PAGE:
MPs call for cross-departmental public health minister

1 Sep 16

Improvements in national health will only be achieved if the government embeds health considerations into every aspect of policy making, instead of overly focusing on frontline providers, the Commons health committee has concluded.

In a major report, the committee examines developments in public health since 2013, encompassing the impact of the Health and Social Care Act 2012, which shifted local public health budgets from the NHS to local authorities.

The committee noted that the £200m in-year cut to the public health budget undermined local councils’ ability to deliver on their new responsibilities and provide consistent, quality care.

These cuts were a “false economy” since they added to the cost of future healthcare and risked widening health inequality, which, the report notes, Theresa May pledged specifically to reduce in her inaugural speech as prime minister.

The report flagged a key mismatch between current public health spending – which tends to favour hospitals and front-line providers – and the focus on prevention set out in the NHS 5 Year Forward View. To remedy this situation, the committee recommends the appointment of a Cabinet Office minister given specific responsibility for embedding health across all areas of policy at a national level.

Committee chair Dr Sarah Wollaston said: “The disappointing watering down of the childhood obesity strategy, published in August, demonstrates the gap in joined-up evidence-based policy to improve health and wellbeing.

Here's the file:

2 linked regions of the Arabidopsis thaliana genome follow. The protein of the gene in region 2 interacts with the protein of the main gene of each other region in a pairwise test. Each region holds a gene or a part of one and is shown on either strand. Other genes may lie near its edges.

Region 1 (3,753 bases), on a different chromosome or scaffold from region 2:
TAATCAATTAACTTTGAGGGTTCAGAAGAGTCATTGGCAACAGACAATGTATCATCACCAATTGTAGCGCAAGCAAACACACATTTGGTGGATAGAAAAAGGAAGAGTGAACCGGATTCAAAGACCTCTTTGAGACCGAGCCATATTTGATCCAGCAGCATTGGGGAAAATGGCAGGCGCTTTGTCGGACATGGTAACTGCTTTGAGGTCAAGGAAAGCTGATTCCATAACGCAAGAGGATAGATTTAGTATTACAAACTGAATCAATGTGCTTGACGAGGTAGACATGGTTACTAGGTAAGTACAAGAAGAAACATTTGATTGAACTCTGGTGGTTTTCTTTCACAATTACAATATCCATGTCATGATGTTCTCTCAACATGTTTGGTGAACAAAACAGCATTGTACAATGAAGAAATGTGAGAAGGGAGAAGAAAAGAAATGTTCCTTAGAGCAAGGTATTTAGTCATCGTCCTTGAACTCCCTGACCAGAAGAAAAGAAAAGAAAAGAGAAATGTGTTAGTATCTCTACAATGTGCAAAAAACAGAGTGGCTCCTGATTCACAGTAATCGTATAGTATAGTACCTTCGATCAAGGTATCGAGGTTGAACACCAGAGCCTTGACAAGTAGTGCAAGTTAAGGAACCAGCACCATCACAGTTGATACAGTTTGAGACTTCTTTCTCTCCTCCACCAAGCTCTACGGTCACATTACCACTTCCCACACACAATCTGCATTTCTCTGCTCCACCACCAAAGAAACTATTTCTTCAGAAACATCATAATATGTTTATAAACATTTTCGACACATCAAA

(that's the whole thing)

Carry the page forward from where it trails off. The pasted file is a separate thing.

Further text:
“Government must match the rhetoric on reducing health inequality with a resolve to take on big industry interests and will need to be prepared to go further if it is serious about achieving its stated aims.”

Local authorities have had to cope rapidly with major system change, the MPs noted, and were tasked with delivering more with less. While some councils were demonstrating innovative practice, they were reaching the limit of savings they could achieve before services were materially impacted.

The report recognised that although local leadership could “bring enormous benefits” for public health, there was the danger that evidence-based decision making could be sacrificed in the name of short-term political considerations. To guard against this risk, the committee recommended the introduction of clearer standards and transparent monitoring, essentially to ensure groups that did not vote for elected officials receive the same level of service as those who did.

David Buck, senior fellow in public health and health inequalities at the King’s Fund, noted that the move to funding local government services through business rates instead of grants required a better system to ensure “that local decisions do not lead to widening inequalities in funding, services and outcomes”.

He also said the weakness of the government’s childhood obesity programme, highlighted by the committee, was persuasive evidence in favour of appointing a new cross-departmental health minister, to “co-ordinate public health policy across departments [and]… to hold departments strongly to account for their actions”.

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